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Rain Garden: Building for a Rainy Day

COMMUNITY CENTERaskHRgreen CommunityClean Water & WaterwaysYard & LandscapingAug 16, 2013Guest Contributor

Author: Guest Contributor

It’s raining, it’s pouring, and the Regain Rain Garden is absorbing.

The City of Norfolk’s Executive Interns have completed the construction of the Regain Rain Garden at Ingleside Recreation Center.

raingarden_NorfolkSo, what exactly is a rain garden? A rain garden is a type of garden that collects rainwater and stormwater runoff. The main purpose of a rain garden is to improve stormwater quality, reduce runoff and trap pollutants before they enter the stormwater system. A rain garden is designed to act as a bio-retention basin. The plants and soil trap the pollutants and allow the rainwater to slowly drain into the stormwater system. They also, alleviate stressed storm drains that would otherwise overflow and cause flooding.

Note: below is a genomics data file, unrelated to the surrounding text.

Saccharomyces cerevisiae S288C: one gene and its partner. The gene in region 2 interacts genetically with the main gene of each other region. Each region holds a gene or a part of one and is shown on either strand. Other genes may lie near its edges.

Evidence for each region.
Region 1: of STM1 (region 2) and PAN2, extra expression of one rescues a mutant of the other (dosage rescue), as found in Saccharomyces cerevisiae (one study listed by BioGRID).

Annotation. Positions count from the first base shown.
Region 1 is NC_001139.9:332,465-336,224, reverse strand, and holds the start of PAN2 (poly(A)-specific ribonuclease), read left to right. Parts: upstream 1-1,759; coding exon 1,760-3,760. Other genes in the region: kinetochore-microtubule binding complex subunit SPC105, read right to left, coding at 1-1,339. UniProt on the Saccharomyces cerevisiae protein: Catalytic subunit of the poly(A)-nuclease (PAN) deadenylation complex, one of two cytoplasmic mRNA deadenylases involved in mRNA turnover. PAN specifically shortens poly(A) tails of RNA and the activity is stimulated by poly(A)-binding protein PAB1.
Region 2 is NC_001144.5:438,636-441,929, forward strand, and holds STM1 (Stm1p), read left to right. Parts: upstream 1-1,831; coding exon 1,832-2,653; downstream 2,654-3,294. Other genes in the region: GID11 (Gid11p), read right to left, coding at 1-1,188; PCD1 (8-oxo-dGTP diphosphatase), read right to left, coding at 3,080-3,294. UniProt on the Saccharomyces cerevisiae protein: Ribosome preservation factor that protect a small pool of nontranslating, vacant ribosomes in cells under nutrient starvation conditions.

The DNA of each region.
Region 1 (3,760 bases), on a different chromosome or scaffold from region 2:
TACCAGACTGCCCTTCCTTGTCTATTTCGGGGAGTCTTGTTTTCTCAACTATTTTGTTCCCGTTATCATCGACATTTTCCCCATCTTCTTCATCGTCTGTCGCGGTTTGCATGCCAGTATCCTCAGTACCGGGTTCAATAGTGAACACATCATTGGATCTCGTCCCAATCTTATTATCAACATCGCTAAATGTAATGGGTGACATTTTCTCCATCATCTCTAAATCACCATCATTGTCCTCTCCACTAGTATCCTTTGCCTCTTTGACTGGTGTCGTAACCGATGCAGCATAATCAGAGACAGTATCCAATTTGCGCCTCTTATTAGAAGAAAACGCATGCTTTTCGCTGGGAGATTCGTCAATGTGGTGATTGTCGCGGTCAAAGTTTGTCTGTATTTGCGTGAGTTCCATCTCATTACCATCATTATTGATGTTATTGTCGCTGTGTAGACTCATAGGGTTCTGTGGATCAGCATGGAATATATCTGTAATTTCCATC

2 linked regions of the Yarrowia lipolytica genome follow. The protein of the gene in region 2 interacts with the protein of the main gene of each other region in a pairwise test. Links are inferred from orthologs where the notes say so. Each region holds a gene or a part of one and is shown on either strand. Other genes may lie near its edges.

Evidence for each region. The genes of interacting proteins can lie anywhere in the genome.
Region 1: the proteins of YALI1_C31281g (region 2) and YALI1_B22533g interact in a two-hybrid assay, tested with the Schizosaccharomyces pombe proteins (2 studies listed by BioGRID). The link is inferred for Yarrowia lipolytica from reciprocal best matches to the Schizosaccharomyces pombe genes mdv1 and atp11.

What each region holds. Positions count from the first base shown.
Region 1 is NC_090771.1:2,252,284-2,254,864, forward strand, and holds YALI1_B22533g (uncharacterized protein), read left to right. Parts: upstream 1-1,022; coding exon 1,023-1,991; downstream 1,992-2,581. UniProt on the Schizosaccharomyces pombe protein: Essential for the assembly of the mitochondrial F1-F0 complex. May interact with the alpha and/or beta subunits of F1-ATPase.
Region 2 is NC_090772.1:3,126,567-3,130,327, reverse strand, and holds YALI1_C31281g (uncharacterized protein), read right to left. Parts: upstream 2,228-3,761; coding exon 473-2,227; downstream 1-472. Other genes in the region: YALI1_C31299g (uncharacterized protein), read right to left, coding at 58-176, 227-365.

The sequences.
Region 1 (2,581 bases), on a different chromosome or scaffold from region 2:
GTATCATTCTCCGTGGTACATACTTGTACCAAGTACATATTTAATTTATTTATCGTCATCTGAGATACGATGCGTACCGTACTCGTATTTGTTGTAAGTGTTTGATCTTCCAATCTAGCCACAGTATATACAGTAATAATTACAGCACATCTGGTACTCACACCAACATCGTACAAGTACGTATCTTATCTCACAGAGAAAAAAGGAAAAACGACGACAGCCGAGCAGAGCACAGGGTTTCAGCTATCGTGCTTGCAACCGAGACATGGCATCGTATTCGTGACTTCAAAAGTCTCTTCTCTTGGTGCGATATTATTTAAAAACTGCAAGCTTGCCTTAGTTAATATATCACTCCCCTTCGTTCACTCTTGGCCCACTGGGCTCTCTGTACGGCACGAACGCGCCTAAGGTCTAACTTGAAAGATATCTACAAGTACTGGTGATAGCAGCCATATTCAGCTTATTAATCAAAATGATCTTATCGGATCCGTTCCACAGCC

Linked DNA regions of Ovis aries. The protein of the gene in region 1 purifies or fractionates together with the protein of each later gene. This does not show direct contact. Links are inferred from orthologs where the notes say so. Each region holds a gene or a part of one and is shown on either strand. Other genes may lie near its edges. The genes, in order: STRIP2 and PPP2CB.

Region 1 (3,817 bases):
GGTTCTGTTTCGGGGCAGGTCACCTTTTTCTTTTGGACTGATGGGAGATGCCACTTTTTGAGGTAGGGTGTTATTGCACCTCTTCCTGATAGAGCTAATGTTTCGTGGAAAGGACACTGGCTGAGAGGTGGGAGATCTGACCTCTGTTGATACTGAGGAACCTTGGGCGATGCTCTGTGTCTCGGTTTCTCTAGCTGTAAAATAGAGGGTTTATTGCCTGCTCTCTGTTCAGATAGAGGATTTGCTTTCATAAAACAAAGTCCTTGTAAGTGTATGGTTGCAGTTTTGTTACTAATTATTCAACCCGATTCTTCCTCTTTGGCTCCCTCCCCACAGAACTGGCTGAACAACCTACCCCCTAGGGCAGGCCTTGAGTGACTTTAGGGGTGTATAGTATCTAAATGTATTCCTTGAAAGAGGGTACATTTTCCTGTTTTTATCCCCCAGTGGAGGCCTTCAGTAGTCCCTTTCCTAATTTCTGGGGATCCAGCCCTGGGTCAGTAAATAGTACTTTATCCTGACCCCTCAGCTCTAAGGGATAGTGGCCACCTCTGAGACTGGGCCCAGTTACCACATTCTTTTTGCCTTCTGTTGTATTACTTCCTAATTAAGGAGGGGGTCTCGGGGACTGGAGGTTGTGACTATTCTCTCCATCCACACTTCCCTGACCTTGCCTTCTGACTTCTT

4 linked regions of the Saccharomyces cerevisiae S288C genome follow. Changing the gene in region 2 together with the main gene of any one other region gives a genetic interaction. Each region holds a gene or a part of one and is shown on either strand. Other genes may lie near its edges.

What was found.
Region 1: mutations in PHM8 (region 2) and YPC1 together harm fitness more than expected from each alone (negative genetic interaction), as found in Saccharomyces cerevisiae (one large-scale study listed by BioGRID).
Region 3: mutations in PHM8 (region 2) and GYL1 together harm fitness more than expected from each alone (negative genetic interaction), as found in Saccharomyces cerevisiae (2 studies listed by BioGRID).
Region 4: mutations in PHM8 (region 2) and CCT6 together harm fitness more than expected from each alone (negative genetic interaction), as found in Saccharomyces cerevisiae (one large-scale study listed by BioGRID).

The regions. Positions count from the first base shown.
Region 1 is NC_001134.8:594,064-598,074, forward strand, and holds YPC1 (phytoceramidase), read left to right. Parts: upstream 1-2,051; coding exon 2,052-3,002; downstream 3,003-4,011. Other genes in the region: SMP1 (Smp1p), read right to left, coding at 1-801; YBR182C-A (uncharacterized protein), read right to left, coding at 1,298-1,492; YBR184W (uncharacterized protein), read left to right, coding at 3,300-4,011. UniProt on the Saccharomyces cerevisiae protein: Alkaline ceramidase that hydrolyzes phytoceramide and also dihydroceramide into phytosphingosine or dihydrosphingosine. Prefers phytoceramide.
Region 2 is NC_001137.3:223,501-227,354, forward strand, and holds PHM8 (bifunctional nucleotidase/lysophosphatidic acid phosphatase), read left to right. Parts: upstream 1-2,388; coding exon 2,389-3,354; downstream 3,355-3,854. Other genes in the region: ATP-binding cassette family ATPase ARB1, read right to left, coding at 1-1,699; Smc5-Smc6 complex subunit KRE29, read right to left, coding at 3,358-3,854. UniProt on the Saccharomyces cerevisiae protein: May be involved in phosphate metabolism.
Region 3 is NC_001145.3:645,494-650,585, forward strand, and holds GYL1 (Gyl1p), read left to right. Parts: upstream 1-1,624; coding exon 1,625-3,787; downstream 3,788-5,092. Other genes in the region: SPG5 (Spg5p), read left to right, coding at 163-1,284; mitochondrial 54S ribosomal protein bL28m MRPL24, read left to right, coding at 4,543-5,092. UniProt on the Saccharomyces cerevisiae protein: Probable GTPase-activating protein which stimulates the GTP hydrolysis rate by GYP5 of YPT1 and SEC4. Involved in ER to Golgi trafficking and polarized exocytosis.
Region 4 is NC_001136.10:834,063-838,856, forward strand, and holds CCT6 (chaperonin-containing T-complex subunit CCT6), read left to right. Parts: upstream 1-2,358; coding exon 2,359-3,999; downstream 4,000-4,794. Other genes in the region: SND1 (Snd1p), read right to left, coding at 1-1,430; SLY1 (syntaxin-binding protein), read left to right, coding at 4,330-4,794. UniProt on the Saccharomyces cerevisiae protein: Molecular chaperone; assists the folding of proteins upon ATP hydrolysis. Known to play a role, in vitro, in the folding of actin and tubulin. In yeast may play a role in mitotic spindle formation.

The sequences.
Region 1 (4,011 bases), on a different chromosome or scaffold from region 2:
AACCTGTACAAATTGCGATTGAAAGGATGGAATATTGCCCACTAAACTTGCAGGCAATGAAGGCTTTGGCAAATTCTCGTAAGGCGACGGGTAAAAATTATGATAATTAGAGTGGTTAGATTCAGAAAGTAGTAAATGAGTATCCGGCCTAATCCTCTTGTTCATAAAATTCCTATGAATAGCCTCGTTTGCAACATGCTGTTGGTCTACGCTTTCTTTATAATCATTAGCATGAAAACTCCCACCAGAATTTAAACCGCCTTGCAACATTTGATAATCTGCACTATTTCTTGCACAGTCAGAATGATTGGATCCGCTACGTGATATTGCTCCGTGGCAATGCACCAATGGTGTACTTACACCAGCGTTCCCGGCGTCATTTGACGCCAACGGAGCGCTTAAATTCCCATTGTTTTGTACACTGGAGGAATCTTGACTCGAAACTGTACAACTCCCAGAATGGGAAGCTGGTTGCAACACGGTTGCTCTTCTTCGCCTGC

When designing a rain garden, there are many factors one must consider. It is important to select an area that is sloped in a way that will attract rainwater and runoff. Also, it is important to use native plants that have adapted to the local climate. You must also consider moisture zones when constructing the rain garden; plants that require significant amounts of moisture should be planted in the wet zone and plants that require less moisture should be planted in the dry zone. Amending the soil is another consideration during construction; you may need to add sand, compost and other materials if necessary. When designing a rain garden it is important to choose a design that best fits the needs of your yard. And remember, when planting your garden; use your green thumbs, so you will be ready when the rainwater comes.

Here are some helpful steps you can follow when planting your rain garden:

• Prepare the site

• Excavate

• Amend the soil

• Construct the berm

• Plant native plants

• Mulch

• Water the plants when necessary

A rain garden is just one example of providing a solution for nuisance flooding and water quality in the Hampton Roads.

This blog post was submitted by Diana Cheatham, Norfolk Emerging Leader intern.

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